COLUMN: The New Yankee Dynasty

The Yankees were supposed to be a given to win the World Series after their magnificent ALCS with the Boston Red Sox. But then a young pitcher by the name of Josh Beckett came along, and suddenly, the Florida Marlins had won their second World Series in seven years. This was obviously unacceptable to the boss, who made the ultimate move, acquiring the best player in the game today; Alex Rodriguez.

Now, you can at least say that this deal wasn't a pure money thing. To get Alex Rodriguez, the Yankees have to give up 2B Alfonso Soriano, an incredible talent – who will now shift to Centerfield for the Rangers – and another player to be named later. But let's be serious, without George Steinbrenner's willingness to spend as much as he pleases, this deal would have never been completed. The second biggest spenders in all of baseball couldn't even get the deal to go through – because of the money. So now, the Yankees will field a team that features an All Star at every single position except Second Base, and knowing Steinbrenner, a deal for Jose Vidro could be in the works.

This deal is bad for baseball in so many ways – but the most notable is the ridiculous difference in payroll between the haves and have-nots. Last year, the Yankees were a couple of plays away from winning another World Championship, and what do they do in the offseason? Sign a perennial All Star Outfielder (Gary Sheffield), another former All Star to either DH or man Centerfield (Kenny Lofton), plus traded for Starting Pitchers Javier Vasquez and Kevin Brown (another All Star). And now, the trade for A-Rod. And all of this was made possible by Steinbrenner's ridiculous spending habits. The other 29 major league teams simply cannot compete with these moves.

Now, the argument will be made that the spending hasn't translated into World Championship titles as of late, and this is true. However, one can only point to the Oakland A's so many times before realizing that the perennial division winners are all among the league's elite when it comes to payroll.

The bottom line is, until some form of a legitimate salary cap is implemented, major league baseball will continue to suffer because teams like the Yankees simply use their money to win baseball games. Commissioner Bud Selig has been far too passive ever since the lockout 10 years ago and it is imperative that he make a more dedicated attempt to even out the playing field. For competition across the board to return to major league baseball, Steinbrenner's spending must be stopped. Or if he refuses, force him to buy the Expos and spend millions on them – at least helping bring one small market club out of the depths of minimal income.

There is simply no telling how much more Steinbrenner will spend before someone finally steps up in an attempt to stop him. However, there is just simply no way to argue that it is fair that the Yankees have an entire lineup of All Stars, while probably 8 to 10 teams wouldn't have a single All Star if not for the mandatory inclusion of one member from every team on the squad. But will Selig ever step up to Steinbrenner and stop the madness? It's impossible to know, but unfortunately decisive action would definitely go against Selig's past.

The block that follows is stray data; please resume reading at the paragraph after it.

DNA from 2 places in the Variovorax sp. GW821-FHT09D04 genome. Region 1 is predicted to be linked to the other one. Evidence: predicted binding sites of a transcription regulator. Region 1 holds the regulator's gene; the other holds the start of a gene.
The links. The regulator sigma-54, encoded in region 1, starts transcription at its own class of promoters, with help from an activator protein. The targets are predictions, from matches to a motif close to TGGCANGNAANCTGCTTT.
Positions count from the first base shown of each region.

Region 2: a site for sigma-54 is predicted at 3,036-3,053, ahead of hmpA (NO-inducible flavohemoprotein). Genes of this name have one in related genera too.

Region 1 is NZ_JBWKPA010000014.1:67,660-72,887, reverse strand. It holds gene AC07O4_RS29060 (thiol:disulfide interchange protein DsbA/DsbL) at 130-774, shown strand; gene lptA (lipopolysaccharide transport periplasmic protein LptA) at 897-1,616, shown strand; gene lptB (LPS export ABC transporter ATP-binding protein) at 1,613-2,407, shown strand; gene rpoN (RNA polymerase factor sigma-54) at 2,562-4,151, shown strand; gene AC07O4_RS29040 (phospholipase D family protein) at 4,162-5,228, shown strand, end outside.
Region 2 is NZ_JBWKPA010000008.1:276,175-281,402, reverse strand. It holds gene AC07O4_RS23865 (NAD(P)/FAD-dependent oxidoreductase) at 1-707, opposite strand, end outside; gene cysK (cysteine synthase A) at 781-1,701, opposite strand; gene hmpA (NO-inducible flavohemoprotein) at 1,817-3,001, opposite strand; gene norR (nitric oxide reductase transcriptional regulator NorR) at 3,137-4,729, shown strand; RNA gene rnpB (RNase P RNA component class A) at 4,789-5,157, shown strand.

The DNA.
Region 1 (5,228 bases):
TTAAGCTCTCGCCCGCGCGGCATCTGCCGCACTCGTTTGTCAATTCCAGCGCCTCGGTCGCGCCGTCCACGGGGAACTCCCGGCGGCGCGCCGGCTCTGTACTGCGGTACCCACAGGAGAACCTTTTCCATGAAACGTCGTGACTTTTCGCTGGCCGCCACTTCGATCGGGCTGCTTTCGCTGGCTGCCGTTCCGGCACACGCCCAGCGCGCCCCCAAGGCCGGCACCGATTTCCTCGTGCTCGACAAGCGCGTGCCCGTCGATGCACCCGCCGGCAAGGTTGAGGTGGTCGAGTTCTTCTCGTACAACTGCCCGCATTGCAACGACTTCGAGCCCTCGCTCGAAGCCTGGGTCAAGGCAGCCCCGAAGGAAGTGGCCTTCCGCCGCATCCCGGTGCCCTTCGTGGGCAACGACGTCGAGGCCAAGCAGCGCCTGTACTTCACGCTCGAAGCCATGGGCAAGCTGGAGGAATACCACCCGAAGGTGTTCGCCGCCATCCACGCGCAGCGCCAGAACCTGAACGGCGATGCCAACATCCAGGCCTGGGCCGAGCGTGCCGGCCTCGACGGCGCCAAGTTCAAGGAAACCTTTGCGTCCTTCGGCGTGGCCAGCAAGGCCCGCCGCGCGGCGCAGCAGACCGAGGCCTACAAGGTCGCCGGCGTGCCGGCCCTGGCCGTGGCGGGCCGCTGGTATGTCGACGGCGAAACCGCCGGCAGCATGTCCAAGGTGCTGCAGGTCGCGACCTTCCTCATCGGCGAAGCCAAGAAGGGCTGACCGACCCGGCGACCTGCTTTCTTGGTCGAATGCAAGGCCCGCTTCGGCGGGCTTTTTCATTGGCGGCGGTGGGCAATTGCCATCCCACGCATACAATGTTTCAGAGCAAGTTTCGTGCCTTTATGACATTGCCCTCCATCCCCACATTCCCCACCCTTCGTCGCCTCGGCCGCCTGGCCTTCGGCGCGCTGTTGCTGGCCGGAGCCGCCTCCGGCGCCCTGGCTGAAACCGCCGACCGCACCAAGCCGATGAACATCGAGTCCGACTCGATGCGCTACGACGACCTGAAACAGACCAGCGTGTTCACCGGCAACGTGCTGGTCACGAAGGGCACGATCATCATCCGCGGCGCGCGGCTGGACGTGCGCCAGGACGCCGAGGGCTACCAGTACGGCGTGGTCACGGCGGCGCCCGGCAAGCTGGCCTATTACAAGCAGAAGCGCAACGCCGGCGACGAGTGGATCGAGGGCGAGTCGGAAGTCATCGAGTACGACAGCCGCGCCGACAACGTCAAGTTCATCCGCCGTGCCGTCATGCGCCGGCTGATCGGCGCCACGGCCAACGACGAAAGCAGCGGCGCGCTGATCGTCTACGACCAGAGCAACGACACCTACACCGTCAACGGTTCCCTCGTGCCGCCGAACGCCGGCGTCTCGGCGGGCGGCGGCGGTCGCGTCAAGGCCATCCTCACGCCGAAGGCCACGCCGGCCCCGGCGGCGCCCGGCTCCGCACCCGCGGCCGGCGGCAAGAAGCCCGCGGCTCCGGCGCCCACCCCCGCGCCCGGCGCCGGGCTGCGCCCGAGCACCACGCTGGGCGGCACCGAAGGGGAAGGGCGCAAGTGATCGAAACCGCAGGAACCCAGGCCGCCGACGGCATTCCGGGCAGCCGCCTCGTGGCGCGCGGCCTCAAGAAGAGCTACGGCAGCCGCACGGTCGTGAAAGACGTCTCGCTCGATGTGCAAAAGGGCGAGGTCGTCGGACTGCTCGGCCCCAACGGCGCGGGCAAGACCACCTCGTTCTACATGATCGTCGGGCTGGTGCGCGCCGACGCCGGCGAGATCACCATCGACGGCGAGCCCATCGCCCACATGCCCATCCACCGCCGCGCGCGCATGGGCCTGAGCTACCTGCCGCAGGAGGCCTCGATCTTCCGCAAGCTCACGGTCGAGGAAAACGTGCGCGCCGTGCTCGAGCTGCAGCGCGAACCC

Why the Pudge Bashing?
Shortly after Ivan Rodriguez agreed to a 4-year, $40 million deal with the Tigers, he was roasted by the national media for leaving the world champion Marlins for the lowly Tigers. It was obvious that Rodriguez's decision was based largely on money, while nothing was ever confirmed, it was reported that no other team even came close to the Tigers offer. So, Pudge took the money and will head to a team in midst of a massive rebuilding project. But what's so wrong about taking the money?

Miami Herald columnist Dan Le Batard was particularly outspoken, tearing apart Pudge for leaving his beloved Marlins for the pathetic Tigers. But what if a representative from the Ann Arbor News contacted Le Batard tomorrow and offered him triple his current salary to come write for the Ann Arbor News? Would he really pass that up? Highly unlikely. What about his loyal readers that he's developed over the years, how can he abandon them? Well, with his extra money, he'll probably be able to not only keep his place in beautiful Miami but purchase a similar property in Ann Arbor. He'll help guarantee a better life for his family down the road. And there's absolutely nothing wrong with that.

Rodriguez will finish his Hall-of-Fame career with the Detroit Tigers. With any luck, by the time he's ready to step away, he'll be leaving a team finding itself where it hasn't been in many years, at the top of its division. Rodriguez will leave a wealthy man, having helped bring along a struggling franchise, after having already accomplished everything else in his career. Whine and complain about how he already has enough money, but can you really ever have enough? Michael Jackson is one of the biggest pop sensations of his generation, and rumors are running rampant that he's living off his final pennies. This isn't to say one should shed a tear because a millionaire went broke wasting money on yachts and lavish vacations and whatnot. But at the same time, no one has the right the blame the guy who simply wants to ensure he'll never have to worry about it.

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